Pediatric Infectious Disease Unit, Epidemiology and Health Services Evaluation Unit, and Department of Microbiology and Immunology, Soroka University, Medical Center and the Faculty for Health Sciences, Ben-Gurion University of the Negev, Department of Pediatrics and the Institute of Human Nutrition, Columbia University, Alexon, Inc., Beer-Sheva, Israel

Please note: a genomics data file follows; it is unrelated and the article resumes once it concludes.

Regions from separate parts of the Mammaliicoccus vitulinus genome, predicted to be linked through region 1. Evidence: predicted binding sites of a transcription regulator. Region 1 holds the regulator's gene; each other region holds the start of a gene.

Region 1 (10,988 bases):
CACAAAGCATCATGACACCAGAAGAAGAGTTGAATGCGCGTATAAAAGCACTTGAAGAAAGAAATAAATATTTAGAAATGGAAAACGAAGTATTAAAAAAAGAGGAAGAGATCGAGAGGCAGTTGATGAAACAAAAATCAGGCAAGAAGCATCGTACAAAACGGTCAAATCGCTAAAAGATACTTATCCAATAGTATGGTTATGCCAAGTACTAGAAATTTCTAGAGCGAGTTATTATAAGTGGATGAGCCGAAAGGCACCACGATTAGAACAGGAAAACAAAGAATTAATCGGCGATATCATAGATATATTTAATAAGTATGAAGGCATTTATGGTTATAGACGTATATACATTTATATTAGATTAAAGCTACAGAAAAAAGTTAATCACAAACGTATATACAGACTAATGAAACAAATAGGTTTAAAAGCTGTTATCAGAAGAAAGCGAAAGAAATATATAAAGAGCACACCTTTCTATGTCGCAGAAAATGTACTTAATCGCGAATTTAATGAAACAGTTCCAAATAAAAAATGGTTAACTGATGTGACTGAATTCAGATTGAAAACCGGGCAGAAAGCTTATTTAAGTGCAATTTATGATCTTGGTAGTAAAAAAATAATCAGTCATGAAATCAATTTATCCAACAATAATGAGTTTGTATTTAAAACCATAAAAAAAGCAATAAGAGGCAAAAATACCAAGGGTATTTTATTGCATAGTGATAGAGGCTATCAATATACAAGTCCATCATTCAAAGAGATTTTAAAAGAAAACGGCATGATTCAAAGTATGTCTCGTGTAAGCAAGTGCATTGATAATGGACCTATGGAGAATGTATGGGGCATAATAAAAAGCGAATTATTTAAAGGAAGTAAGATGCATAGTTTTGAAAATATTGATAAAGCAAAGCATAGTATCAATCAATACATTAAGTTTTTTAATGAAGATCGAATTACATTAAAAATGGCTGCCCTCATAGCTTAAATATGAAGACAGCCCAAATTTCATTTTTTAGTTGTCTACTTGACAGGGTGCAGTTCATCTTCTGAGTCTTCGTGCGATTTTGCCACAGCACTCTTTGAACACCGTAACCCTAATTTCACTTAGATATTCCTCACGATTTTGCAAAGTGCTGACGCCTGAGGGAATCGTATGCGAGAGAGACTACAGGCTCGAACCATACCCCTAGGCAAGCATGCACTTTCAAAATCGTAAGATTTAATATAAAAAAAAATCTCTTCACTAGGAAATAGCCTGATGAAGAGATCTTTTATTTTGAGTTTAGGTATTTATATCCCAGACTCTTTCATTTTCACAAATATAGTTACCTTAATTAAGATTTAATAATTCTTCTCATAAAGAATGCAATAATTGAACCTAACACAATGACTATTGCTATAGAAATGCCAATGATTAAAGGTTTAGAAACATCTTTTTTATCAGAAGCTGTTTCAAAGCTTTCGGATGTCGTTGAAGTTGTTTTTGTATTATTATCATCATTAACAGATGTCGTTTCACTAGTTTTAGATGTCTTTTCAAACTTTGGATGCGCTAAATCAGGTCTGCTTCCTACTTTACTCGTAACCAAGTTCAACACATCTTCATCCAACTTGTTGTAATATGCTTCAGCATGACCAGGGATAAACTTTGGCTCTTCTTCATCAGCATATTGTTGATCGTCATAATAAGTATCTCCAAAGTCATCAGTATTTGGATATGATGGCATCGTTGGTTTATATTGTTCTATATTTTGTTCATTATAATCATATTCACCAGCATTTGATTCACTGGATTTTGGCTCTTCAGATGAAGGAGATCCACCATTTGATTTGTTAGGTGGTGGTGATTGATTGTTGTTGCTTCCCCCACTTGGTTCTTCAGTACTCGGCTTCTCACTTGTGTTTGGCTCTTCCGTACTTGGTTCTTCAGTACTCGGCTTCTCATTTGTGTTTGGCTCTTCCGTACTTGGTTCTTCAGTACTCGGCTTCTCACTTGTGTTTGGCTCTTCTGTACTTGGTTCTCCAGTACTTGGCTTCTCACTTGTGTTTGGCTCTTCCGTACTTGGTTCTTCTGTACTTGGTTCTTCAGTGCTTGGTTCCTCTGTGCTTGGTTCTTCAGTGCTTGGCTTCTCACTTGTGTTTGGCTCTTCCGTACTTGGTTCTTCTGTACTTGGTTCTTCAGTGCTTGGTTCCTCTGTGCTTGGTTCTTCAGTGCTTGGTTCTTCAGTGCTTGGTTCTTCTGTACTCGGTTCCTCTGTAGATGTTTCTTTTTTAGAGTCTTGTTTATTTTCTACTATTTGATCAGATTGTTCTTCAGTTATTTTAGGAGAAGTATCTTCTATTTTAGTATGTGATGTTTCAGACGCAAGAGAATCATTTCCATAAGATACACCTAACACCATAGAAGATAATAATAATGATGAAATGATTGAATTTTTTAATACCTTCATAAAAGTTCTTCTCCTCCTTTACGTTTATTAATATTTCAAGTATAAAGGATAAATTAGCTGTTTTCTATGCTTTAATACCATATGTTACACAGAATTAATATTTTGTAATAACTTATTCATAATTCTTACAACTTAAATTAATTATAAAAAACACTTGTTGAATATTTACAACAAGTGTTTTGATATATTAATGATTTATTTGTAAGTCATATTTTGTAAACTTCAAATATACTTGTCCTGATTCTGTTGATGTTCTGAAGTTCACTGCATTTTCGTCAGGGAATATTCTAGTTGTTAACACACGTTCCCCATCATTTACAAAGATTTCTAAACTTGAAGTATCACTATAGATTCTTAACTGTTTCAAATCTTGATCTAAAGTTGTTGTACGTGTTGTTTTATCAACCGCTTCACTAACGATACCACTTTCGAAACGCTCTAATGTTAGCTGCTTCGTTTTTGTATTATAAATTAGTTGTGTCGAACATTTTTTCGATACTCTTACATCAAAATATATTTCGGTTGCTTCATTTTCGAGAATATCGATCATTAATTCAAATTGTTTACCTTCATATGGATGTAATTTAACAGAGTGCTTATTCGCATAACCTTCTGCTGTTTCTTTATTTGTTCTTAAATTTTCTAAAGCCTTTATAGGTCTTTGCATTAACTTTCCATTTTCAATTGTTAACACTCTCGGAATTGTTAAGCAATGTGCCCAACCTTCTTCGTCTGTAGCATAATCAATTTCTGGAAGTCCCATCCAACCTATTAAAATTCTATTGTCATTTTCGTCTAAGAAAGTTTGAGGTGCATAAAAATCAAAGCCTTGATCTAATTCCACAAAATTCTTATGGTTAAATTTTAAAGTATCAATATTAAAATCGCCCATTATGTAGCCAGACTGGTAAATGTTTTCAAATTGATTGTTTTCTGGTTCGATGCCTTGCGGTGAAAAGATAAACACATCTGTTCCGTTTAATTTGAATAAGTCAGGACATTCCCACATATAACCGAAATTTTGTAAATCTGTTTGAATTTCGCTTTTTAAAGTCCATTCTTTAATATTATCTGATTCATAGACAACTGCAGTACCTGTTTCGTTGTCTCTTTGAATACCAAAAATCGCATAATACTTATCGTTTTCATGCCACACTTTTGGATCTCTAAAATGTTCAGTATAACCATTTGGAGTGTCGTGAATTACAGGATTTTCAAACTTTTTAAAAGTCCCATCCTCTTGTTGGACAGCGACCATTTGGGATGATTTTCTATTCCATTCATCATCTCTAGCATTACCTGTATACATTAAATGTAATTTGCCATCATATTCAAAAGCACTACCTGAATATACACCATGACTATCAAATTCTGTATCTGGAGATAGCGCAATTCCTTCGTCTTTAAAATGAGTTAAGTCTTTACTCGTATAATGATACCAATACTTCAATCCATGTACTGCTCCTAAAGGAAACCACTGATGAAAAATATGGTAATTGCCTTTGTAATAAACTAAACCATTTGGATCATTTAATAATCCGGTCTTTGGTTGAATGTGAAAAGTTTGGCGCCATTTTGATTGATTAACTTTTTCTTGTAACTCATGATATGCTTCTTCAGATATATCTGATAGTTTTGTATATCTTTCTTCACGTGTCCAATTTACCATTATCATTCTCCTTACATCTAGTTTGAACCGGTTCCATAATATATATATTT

Diagnosis of Cryptosporidium is made by the identification of oocysts in stool specimens. Screening in field studies relies mainly on acid-fast staining followed by microscopic examination. The more sensitive immunofluorescent antibody (IFA) staining method is time-consuming, may involve technical difficulties, and is extremely costly as a screening procedure in field studies. We evaluated the diagnostic utility of a commercially available enzyme immunoassay (EIA), which detects Cryptosporidium-specific antigen, in 204 unprocessed stool specimens obtained from patients less than three years of age from a field study in southern Israel. When compared with the routine screening procedure applied in this field study (screening by acid-fast staining and microscopy after concentration, and confirmation of positive results by IFA), both the sensitivity and specificity were 98%. Of 139 specimens negative by microscopy, 13 (9.3%) were positive by the EIA. Eleven of these were confirmed by inhibition with antibody to Cryptosporidia-specific antigen. The EIA is an important tool for identifying Cryptosporidium in fecal specimens in field studies since it is sensitive, specific, simple to use, and unaffected by the presence of a preservative.